That said, it was too fucking hot. Those cross-breezes were HOT, 90F cross-breezes, with humidity so thick it was like breathing in a sauna. I slept in a puddle of sweat every night I spent in that house between mid-June and mid-September, because it never dropped down to 60F and the humidity didn’t drop, either. I was so happy to go visit my dad in the summer in part because he didn’t subscribe to any of that “cross ventilation” bullshit; he had a/c. Blessed, cool, low-humidity a/c.

I think my mother *knew *it was bullshit, because when my mum and stepdad bought land and built their own house, there was a very efficient air-conditioner in it. Then again, her change of heart did occur around the age menopause would’ve kicked in.

On that last note, I could not even consider going through the joys of peri-menopause without a/c. Someone would die.

In the event of a zombie apocalypse, I’d be moving to the Arctic circle or Greenland or something.

Some people can acclimatize to hotter (and colder) temperatures better then others but we all have some ability to do so.

Also psychologically some people like the ‘protected’ feeling of the isolated environment that a/c provides, it gives a sense of comfort, safety and control.

A well-designed house can often be kept quite comfortable. I lived in a house in a very hot climate that had thick adobe walls, big shaded windows, furniture designed for the heat, and lots of trees in front. 90% of the time, it was perfectly comfortable, and I was fine dealing with the other 10%.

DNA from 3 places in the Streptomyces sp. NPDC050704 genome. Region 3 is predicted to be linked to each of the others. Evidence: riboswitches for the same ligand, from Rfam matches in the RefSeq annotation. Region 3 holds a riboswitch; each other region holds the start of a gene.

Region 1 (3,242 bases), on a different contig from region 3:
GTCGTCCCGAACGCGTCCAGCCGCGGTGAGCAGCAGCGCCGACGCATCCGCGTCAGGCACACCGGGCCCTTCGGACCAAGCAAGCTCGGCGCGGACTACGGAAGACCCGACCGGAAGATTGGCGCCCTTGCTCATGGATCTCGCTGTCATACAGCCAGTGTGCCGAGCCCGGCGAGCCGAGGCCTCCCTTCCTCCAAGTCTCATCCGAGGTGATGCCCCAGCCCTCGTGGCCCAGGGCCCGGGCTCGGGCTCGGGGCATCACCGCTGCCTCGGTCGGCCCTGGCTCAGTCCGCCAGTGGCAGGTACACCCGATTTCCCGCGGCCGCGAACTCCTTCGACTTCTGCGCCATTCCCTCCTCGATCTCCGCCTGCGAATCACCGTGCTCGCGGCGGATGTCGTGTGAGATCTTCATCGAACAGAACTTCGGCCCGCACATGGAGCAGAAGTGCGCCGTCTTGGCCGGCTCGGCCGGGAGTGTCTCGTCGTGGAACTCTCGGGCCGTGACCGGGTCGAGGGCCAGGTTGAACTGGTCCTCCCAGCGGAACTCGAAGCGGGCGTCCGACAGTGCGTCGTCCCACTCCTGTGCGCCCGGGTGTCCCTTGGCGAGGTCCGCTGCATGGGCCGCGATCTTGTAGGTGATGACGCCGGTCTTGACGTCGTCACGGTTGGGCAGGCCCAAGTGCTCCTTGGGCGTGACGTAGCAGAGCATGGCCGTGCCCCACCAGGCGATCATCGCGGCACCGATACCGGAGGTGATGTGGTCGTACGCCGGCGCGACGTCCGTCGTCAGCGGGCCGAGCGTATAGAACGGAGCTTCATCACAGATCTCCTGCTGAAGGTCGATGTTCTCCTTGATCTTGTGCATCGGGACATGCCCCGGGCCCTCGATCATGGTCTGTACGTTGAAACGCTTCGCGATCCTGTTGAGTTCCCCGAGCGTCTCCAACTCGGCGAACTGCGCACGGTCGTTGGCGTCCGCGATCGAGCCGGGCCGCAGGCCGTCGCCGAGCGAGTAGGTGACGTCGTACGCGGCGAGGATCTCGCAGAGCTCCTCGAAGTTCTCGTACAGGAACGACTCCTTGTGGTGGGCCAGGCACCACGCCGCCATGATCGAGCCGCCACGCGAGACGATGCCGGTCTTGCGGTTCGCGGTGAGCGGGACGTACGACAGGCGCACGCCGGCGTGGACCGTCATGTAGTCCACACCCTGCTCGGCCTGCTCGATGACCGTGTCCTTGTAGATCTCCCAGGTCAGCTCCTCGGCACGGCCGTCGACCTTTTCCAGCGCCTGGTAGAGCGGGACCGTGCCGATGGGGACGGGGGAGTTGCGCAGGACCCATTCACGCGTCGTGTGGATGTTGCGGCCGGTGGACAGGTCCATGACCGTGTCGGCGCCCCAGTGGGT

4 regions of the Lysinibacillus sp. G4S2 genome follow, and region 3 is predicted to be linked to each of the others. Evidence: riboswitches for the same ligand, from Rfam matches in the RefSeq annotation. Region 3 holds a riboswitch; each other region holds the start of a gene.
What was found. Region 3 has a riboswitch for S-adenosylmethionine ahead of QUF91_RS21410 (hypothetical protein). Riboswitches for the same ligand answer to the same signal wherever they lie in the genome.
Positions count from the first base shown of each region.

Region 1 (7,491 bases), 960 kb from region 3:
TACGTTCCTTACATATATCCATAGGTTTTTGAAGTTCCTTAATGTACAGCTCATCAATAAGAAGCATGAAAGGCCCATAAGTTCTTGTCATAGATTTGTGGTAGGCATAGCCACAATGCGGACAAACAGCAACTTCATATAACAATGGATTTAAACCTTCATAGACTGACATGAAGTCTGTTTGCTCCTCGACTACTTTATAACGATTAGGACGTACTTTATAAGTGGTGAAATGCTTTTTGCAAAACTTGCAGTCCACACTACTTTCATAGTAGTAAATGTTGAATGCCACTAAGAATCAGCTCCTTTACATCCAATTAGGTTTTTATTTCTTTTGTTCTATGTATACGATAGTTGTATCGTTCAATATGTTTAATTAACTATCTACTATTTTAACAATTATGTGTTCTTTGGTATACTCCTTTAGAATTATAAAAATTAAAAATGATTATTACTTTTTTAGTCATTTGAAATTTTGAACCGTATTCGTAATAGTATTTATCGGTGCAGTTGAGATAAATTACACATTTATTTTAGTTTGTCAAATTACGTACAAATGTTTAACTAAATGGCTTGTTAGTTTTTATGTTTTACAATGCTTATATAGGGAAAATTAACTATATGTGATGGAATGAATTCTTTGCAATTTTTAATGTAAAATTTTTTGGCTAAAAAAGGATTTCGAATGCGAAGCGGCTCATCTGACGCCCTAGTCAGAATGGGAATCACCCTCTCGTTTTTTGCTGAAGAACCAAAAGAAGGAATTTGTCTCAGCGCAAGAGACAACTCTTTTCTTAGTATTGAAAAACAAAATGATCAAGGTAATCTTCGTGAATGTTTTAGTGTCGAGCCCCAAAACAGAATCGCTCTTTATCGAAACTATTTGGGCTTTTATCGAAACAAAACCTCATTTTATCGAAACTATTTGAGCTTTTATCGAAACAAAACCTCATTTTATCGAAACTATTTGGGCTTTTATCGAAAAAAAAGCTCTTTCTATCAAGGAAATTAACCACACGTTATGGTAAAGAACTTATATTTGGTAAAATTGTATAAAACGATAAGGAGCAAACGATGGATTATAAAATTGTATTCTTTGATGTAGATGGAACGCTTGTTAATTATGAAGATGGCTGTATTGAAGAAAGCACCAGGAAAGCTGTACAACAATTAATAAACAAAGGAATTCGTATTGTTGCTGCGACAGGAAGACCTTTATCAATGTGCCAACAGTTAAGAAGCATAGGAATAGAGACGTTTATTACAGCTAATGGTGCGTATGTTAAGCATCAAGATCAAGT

But I also have a high tolerance for heat, and I’m not overly fond of that “air conditioned” feel.

Some people really enjoy the AC feel- to them it feels crisp and refreshing. I think they tend to acclimate, and then want more and more to achieve the same feeling.

I have had several family members who, due to medical issues, lost most of their tolerance for heat and cold. Sure, healthy people can tolerate some heat and chill but there are folks it would kill off. In the old days guess what? They died. Nowadays they get to live longer.

If you’re not one of them count your blessings.

I’d say it’s overused, but in no way a scam.

Dry cleaning. Now there’s a scam.

I came to this thread thinking this was about install quotes from HVAC contractors.

(Always get 3 quotes & if a utility in your area does HVAC work get a quote from them too. I ended up paying about 40- 50% of the first guy’s quote, and it works just fine.)

I grew up without a/c, and to this day, my mother refuses to use it unless someone comes to visit. (Different house from my childhood home.) She claims she likes the heat - I think she’s too frugal to pay for the extra electricity. Her house, her temps. :wink: